Summary of "The Persuasion Handbook: Developments in Theory and Practice"

Summary of

The Persuasion Handbook: Developments in Theory and Practice

by James Price Dillard and Michael Pfau

Summary written by Brett Reeder, Conflict Research Consortium

Citation: Dillard, James Price and Michael Pfau. The Persuasion Handbook: Developments in Theory and Practice. Thousand Oaks, CA: Sage Publications, 2002.

According to The Persuasion Handbook: Developments in Theory and Practice, persuasion is a symbolic transaction, which uses reason and/or emotional appeals in an attempt to alter behavior. Persuasion is thought to fall short of direct coercive force, though the threat of coercion is often present. Both persuasion and coercion attempt to change the behavior of "others," but they differ in their approach. While coercion actively attempts to apply physical pressures to its targets, persuasion seeks to convince a target to change its behavior (though persuasive messages may include threats of coercion). Thus persuasive communication seeks to change behavior without direct force.

In Chapter One, Gerald R. Miller identifies three distinct behavioral outcomes that can be the ultimate goal of a persuasive communication: response shaping, response reinforcing, and response changing. A response shaping persuasive campaign is aimed at establishing a behavior or attitude when no "...clearly established pattern of response exists..." This type of persuasion entails much of what is often called socialization, and such persuasive attempts need not be intentional. As an individual grows, s/he learns social norms, or in the context of this book, is persuaded to follow social norms. But such persuasion is not limited to children. When an adult is presented with a new object, situation, or context, others will often attempt to persuade this individual to act in a certain way. For instance, if John gets a new job, his co-workers will likely attempt to persuade John to act in accordance with the norms of the office.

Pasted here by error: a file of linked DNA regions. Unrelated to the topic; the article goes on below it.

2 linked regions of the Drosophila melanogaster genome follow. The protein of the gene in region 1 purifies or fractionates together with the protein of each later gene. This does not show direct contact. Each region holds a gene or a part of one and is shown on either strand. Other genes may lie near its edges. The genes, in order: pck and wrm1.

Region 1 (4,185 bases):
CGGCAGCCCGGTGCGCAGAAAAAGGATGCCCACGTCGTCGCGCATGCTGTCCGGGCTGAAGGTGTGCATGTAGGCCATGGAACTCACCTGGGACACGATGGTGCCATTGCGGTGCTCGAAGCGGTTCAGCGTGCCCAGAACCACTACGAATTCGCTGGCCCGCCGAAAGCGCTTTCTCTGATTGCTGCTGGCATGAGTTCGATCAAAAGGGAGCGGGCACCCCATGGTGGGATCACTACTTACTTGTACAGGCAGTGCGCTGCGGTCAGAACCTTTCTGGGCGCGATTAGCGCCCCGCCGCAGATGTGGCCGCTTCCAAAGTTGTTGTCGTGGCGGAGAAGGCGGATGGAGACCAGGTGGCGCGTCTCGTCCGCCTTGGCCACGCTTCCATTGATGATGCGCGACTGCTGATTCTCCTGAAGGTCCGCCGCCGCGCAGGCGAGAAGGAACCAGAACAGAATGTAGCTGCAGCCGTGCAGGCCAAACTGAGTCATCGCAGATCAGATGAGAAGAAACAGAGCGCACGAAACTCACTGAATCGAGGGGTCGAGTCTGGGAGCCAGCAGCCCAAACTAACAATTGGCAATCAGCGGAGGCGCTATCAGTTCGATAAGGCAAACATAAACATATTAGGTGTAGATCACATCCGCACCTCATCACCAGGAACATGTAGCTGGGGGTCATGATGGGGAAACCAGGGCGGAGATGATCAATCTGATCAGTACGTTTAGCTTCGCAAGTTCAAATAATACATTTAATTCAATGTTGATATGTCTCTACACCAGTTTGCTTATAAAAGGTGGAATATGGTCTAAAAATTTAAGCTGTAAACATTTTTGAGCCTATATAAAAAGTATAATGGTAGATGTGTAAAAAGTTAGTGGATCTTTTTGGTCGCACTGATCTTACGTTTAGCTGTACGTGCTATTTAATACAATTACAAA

response-reinforcing persuasive campaign is aimed at reinforcing an existing behavior or attitude. This is necessary because attitudes (and thus behaviors) are dynamic, even those to which we adhere most strongly. Indeed, attitudes are thought to be in constant oscillation, and thus persuasion should be thought of as a continuous process. So we are constantly being persuaded, even if the aim of the persuasion is the reinforcement of our current worldview. This is why people tend to prefer talking to people who agree with them, and reading and listening to news sources that reinforce their view of the world.